Big 12 Basketball

Three Thoughts on Oklahoma’s 82-79 Win Over Iowa State

Madi Williams of Oklahoma women's basketball - 2

The No. 17 Oklahoma Sooners beat the No. 11 Iowa State Cyclones, 82-79, in a Top 25 Big 12 women’s basketball matchup at the Lloyd Noble Center in Norman, Okla., on Sunday. Here are three thoughts on the game.  

Oklahoma (12-2, 2-1) bounced back from its loss to Baylor at mid-week to find a way to grit out a victory over the Cyclones after being swept by them last season.


Iowa State (10-3, 2-1) dropped its first Big 12 game of the season despite hard work from forward Ashley Joens and bench contributions that were necessary after the loss of center Stephanie Soares to injury.

How Oklahoma Won

A healthy dose of guard Ana Llanusa and a big defensive player from Madi Williams.

Llanusa had her third straight game with at least 20 points when she finished with 23 points, including four 3-pointers. It seemed every time the Sooners needed a big basket from distance in the second half, Llanusa was the one who shot it. At this time last year the fifth-year senior was rehabbing a torn ACL. She’s long past the need for a minutes restriction. She’s playing great basketball.

As for Williams, she struggled offensively. She only had six points, four of which came from the free-throw line. She was 1-of-10 from the floor and she had to defend Joens for much of the game.

But, Williams is one of those players that can overcome a bad offensive game and make an impact. She had nine rebounds and three assists. She also made the crucial defensive play of the game, defending Joens on a baseline drive in the final seconds and the Sooners up one. Williams contested the shot without drawing a foul. She ended up blocking the shot — her third of the game — and called a timeout to set up two Sooners free throws from Taylor Robertson.

Nevaeh Tot added 13 points for the Sooners while Robertson had 10 points.


OU needed that late stop. Just about every category in this game was even, except for the Sooners’ 36-24 edge on points in the paint, which can certainly be explained by the loss of Soares for the majority of the game.

How Iowa State Lost

It’s hard not to ignore the loss of Soares and the 16-point disparity on points in the paint, especially since both teams game-planned for her to play a full game. Iowa State adjusted capably, though. Nyamer Diew had 14 points and six rebounds off the bench, including a key 3-pointer late. Forward Morgan Kane gave ISU four points in 11 minutes.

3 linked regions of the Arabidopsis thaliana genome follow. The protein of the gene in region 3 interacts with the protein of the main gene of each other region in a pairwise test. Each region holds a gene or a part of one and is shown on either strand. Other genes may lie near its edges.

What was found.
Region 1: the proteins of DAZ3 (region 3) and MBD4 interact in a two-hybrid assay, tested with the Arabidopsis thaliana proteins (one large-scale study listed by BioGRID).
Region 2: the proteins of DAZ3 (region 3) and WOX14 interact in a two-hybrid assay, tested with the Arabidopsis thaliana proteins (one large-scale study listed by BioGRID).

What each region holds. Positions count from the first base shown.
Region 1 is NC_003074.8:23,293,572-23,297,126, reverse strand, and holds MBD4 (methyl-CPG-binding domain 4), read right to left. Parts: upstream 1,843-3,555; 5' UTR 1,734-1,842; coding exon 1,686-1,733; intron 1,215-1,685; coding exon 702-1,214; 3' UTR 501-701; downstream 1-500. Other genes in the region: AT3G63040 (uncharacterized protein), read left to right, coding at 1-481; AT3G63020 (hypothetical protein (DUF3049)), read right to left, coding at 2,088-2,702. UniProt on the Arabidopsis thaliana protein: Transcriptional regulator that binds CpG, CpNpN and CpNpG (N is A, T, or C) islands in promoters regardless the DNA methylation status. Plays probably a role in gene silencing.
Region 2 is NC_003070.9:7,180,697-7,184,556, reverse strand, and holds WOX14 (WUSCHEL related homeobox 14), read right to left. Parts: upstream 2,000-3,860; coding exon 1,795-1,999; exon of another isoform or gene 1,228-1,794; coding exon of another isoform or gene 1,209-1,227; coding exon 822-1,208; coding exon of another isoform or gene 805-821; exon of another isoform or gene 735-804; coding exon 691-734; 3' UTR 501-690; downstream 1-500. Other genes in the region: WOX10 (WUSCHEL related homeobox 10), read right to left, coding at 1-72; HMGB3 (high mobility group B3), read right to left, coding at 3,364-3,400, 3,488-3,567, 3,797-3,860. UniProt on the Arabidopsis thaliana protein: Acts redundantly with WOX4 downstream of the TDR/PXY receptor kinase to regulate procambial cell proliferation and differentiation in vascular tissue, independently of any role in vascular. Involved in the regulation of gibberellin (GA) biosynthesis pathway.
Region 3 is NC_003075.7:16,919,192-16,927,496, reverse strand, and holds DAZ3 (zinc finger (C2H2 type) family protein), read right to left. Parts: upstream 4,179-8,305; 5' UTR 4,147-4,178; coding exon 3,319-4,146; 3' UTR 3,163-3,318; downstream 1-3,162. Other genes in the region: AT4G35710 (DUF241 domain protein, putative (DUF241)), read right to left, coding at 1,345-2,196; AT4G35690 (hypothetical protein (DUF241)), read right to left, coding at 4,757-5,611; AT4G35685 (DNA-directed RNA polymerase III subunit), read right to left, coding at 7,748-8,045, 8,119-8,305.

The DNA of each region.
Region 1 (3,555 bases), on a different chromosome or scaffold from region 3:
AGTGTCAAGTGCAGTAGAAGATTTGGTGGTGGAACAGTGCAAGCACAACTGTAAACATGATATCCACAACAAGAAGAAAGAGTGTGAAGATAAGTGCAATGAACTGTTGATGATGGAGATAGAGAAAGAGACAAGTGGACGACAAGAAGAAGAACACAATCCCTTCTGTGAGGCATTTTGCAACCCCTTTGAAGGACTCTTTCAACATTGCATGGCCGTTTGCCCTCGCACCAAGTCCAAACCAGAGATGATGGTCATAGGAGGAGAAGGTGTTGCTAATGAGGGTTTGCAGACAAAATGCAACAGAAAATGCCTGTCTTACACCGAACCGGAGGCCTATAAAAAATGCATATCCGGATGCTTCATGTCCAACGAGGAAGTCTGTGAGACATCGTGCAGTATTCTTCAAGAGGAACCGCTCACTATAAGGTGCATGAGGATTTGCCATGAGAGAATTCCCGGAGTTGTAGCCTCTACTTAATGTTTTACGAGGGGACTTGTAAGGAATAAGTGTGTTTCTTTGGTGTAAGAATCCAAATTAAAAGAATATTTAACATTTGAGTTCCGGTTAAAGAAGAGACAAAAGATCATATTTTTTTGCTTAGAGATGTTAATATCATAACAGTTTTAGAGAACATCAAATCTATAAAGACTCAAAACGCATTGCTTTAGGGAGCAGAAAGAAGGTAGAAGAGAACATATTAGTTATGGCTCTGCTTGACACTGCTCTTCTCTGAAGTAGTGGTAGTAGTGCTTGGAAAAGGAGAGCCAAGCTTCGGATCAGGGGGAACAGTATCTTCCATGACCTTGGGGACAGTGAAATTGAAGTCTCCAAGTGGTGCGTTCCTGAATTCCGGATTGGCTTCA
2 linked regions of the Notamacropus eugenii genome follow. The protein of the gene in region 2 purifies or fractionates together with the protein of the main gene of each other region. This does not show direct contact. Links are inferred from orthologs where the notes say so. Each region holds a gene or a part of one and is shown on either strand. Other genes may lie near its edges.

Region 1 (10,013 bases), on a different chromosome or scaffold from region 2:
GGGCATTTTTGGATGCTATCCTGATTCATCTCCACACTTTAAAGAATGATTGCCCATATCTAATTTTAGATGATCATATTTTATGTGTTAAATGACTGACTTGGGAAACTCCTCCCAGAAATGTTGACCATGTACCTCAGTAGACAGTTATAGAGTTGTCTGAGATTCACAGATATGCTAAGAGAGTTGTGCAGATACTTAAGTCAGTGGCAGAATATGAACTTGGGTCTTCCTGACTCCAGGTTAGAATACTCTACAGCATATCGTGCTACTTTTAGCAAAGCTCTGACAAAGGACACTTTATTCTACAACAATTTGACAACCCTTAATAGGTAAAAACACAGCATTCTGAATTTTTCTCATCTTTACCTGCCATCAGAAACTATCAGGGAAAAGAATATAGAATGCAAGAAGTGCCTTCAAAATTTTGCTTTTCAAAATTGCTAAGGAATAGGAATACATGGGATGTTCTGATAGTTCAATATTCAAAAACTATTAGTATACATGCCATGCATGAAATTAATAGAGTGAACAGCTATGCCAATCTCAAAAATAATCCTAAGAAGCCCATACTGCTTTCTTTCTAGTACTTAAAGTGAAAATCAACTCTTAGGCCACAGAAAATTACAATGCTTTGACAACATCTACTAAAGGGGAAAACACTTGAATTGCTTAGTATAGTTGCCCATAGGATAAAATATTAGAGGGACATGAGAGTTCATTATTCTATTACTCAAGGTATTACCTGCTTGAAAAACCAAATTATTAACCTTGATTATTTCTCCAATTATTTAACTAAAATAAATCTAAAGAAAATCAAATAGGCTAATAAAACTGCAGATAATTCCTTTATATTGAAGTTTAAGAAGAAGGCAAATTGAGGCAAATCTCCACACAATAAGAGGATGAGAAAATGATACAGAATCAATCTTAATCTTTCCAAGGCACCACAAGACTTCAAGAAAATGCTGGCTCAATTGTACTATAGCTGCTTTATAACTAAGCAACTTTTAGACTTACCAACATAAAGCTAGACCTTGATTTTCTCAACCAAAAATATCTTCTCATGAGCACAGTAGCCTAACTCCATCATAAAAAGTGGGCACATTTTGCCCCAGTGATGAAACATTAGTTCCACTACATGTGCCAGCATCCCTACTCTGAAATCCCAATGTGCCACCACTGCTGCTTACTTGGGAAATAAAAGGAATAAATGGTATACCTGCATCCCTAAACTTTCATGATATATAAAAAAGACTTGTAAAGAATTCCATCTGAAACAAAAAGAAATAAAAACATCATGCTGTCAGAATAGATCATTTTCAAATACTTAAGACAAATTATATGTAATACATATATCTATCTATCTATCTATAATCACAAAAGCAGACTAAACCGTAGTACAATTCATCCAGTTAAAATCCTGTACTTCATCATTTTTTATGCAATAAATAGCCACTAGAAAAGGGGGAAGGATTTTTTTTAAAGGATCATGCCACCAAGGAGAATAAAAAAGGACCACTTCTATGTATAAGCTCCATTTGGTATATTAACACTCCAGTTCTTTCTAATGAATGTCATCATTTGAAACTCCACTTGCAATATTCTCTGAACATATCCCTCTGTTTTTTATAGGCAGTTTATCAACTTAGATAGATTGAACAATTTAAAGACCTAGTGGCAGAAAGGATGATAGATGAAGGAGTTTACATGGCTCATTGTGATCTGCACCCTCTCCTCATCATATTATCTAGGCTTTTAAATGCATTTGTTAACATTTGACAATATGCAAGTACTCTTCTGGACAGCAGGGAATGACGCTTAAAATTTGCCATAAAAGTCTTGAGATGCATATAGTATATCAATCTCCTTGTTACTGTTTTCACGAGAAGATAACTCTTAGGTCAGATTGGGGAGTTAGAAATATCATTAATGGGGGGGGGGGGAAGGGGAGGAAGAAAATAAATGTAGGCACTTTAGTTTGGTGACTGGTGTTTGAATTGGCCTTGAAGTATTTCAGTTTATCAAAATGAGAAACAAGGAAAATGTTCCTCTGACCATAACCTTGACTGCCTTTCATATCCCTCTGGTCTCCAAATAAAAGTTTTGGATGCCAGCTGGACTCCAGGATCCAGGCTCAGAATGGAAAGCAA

But ISU leaned on Jones, especially in the first half, and she finished with 27 points and nine rebounds, including a 12-for-13 clip at the free-throw line. OU held her without a field goal in the third quarter, but they weren’t as lucky in the fourth. A player as talented as Joens can cover up a lot of issues when you lose your leading rebounder.

Guard Lexi Donarski had a great game, too, scoring 20 points and knocking down three 3-pointers. Emily Ryan had nine points, eight rebounds and eight assists, further helping the Cyclones inside.

The Cyclones lost this game by the slimmest of margins, on the stat sheet and on the floor.


The Stephanie Soares Question

If you were watching the game, you saw Iowa State center Stephanie Soares go down early in the game with what looked like a left knee injury. She landed awkwardly on it trying to make a turnaround shot through the lane.

To be honest, it looked scary, especially her reaction. She was in obvious pain. She needed two trainers to help her off the floor. She returned in the second quarter with the knee iced and then remained on the bench the rest of the game.

So, now the question immediately is what is her condition moving forward? The fact that she was questionable and not out, as reported by ESPN, I see as encouraging. Bill Fennelly told Cyclone Radio after the game that she’ll be evaluated Monday and that “it doesn’t look good.”

Clearly, she’s made such a quick transition to Iowa State that she matters a great deal to their chances of winning the Big 12 and making a Final Four run.

You can find Matthew Postins on Twitter @PostinsPostcard

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